jah / Flickr

The District that keeps irrigation water flowing to Ada and Canyon County has sent out a final warning to 83 people to pay up or face losing their homes.

The Nampa and Meridian Irrigation District (NMID) provides irrigation water to 69,000 acres of farmland, homes and commercial property. Every year, it charges property owners a tax, to pay for upkeep on the canals, laterals, drains and dams in the water system. Many owners don’t realize they owe the tax, even if they don’t use the irrigation water.

Courtesy Boise Alternative Shelter Co-op

There are two ideas being talked about in Boise to house chronically homeless people. You can think of them as the Eugene model and the Salt Lake City model.

Chris Harrison / Flickr Creative Commons

It took a while, but Idaho motorists are finally getting to save big at the pump. The average gallon of gas in the state costs $2.26, compared to $2.21 nationally.

Dave Carlson with AAA Idaho says prices have dropped especially in the last two months.

“Idaho is slow to react to other market factors," says Carlson. "Part of that makes sense because we’re isolated from any other competition. So it seems like we’re always slow – especially getting to the lower prices.”

Boise Co-Op North End Local Organic
Frankie Barnhill / Boise State Public Radio

The Boise Co-op has been in its North End location since 1996. And as of Friday, a second store will open at the Village shopping center in Meridian.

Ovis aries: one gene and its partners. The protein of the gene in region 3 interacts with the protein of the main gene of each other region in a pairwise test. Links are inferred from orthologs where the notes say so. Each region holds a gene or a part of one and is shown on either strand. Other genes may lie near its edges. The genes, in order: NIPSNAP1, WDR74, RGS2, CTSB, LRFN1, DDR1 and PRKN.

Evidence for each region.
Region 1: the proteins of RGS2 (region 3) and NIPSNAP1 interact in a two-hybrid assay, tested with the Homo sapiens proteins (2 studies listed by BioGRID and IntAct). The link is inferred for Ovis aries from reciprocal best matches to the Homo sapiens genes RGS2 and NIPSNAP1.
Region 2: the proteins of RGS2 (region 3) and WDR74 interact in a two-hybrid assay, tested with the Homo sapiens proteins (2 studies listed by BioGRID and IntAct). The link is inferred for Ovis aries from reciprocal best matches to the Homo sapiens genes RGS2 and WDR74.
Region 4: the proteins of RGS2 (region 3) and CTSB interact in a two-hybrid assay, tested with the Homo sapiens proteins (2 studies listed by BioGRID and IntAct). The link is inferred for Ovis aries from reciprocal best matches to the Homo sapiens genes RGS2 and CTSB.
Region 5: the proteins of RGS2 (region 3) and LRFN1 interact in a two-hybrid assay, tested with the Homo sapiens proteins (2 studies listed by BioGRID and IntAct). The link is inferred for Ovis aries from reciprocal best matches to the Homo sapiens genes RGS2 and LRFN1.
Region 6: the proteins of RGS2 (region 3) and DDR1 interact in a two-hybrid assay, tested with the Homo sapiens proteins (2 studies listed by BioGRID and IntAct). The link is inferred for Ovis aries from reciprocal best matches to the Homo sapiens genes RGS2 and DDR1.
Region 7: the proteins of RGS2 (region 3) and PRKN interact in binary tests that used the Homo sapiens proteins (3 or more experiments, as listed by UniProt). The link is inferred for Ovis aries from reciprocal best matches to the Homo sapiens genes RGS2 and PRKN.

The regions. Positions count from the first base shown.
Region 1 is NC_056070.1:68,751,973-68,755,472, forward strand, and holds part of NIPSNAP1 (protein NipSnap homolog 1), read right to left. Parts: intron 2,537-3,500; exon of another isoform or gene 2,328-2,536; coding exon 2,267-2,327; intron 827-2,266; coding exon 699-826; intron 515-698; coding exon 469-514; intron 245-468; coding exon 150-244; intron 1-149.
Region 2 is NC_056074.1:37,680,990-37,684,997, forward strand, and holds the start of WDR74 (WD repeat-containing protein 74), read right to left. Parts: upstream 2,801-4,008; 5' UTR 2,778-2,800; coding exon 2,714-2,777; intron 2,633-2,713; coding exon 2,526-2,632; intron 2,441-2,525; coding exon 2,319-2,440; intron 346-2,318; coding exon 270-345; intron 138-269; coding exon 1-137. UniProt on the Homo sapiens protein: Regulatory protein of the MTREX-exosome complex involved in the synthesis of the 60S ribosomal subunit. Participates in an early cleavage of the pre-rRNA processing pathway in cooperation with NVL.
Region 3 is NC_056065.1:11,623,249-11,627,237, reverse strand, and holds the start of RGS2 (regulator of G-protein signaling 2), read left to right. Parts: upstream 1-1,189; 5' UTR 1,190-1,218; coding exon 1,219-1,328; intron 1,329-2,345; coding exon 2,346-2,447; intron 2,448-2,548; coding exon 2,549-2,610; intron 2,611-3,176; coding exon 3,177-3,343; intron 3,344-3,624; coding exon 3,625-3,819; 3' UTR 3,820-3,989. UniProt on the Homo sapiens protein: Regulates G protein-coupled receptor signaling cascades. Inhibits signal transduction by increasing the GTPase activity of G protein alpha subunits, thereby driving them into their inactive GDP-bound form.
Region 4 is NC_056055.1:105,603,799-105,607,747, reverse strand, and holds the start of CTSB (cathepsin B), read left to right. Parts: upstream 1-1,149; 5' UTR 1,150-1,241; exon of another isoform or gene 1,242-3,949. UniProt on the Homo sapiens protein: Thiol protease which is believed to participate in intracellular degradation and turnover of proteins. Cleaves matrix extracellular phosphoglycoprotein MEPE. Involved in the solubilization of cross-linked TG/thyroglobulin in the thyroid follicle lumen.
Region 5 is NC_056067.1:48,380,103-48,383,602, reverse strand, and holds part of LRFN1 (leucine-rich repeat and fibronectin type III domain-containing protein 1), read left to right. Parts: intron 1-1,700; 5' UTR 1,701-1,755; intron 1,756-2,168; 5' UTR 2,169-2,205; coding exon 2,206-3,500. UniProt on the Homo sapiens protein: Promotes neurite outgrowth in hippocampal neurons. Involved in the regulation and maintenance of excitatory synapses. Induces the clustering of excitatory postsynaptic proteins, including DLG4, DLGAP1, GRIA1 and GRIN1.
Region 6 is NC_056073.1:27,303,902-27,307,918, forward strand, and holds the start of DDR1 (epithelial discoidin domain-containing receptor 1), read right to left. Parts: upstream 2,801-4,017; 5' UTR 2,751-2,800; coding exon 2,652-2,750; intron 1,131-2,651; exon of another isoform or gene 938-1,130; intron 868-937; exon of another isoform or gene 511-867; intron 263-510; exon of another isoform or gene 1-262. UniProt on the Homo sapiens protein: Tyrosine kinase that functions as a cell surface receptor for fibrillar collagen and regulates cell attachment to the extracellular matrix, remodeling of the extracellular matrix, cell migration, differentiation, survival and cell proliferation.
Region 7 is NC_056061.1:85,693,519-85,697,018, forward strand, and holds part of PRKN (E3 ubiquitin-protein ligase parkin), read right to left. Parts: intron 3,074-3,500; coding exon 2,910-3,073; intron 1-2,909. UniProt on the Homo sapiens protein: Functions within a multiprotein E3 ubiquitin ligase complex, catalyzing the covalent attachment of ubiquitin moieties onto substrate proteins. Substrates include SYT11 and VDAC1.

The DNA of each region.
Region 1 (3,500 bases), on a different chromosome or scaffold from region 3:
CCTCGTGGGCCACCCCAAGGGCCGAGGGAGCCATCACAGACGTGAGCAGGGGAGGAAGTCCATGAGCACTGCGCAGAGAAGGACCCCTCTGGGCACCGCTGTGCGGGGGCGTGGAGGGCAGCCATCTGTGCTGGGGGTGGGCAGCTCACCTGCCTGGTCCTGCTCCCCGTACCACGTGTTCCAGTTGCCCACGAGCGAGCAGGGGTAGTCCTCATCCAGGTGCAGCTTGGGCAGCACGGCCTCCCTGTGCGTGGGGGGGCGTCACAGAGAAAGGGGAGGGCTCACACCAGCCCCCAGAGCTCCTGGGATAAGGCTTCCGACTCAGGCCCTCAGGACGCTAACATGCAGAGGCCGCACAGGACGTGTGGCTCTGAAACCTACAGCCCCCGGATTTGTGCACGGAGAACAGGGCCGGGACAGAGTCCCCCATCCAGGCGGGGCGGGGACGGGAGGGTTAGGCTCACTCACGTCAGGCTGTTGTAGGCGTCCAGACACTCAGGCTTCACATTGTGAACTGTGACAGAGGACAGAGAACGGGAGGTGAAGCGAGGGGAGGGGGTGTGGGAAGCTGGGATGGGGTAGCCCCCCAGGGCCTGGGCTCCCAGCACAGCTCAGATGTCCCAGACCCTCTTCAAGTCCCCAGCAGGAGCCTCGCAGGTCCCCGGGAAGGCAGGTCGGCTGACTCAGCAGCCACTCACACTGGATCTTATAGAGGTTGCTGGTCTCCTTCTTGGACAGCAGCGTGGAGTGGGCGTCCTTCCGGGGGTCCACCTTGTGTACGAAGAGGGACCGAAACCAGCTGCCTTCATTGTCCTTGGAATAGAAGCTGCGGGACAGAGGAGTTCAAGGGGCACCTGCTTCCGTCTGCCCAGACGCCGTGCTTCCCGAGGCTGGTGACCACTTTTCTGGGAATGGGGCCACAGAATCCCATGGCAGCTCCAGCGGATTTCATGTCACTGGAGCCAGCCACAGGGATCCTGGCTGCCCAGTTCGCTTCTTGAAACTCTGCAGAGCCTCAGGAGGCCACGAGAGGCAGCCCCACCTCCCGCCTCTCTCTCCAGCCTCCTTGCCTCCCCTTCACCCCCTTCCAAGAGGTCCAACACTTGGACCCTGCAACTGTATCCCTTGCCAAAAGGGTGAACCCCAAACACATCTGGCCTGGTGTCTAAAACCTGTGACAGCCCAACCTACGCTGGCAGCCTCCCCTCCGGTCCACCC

The Treasure Valley’s growth in recent years is one of the reasons the natural food store is expanding. Mo Valko is in charge of marketing for Boise Co-op. She says they’ve heard from members, or co-owners as she calls them, who want to shop at the North End store but don’t want to deal with traffic.

Lacey Daley / Boise State Public Radio

After years of losing money on his east Boise rental property, things are now changing for Kelley Creamer.

Creamer owns a small two-bedroom home that he and his wife bought in 2004. They fixed it up with high-end kitchen appliances, cabinets and granite countertops. They lived in the house until they purchased another home and moved into it. 

It was 2010 and Boise was still suffering from the effects of the housing downturn. Creamer says had the couple sold their first home, they would’ve lost around $20,000.

Data: MSAC and NARPM / / Graph: Lacey Daley

One of the emerging issues in the Treasure Valley over the last few years is the shrinking number of affordable housing units. As the housing market has improved and people continue to move to the area, rents have gone up and the number of available units has also declined. Our Adam Cotterell has been following the issue and he briefed All Things Considered host Samantha Wright on what many who deal with housing issues in the public, nonprofit and business sectors are calling a low-income housing crisis.

Economic development officials in Boise have announced a publicly traded company that offers cloud-based payroll and human capital management software has selected the city for its next expansion. 

Paylocity says it plans to create 500 jobs in the city over the next five years. Areas of employment include client services, implementation, technical services and software development. 

A company official says Paylocity picked Boise because of its “expanding tech presence and a flourishing community and culture.” 

Adam Cotterell / Boise State Public Radio

Boise’s Glenbrook Apartments made headlines two months ago when its tenants received eviction notices. Owners wanted to renovate and raise rents and they wanted everyone out in order to do that. This was the most dramatic instance, but people all over the Treasure Valley are being forced out of their homes due to rent hikes.

Adam Cotterell / Boise State Public Radio

Read more about the homeless camp near downtown Boise here.

Find Adam Cotterell on Twitter @cotterelladam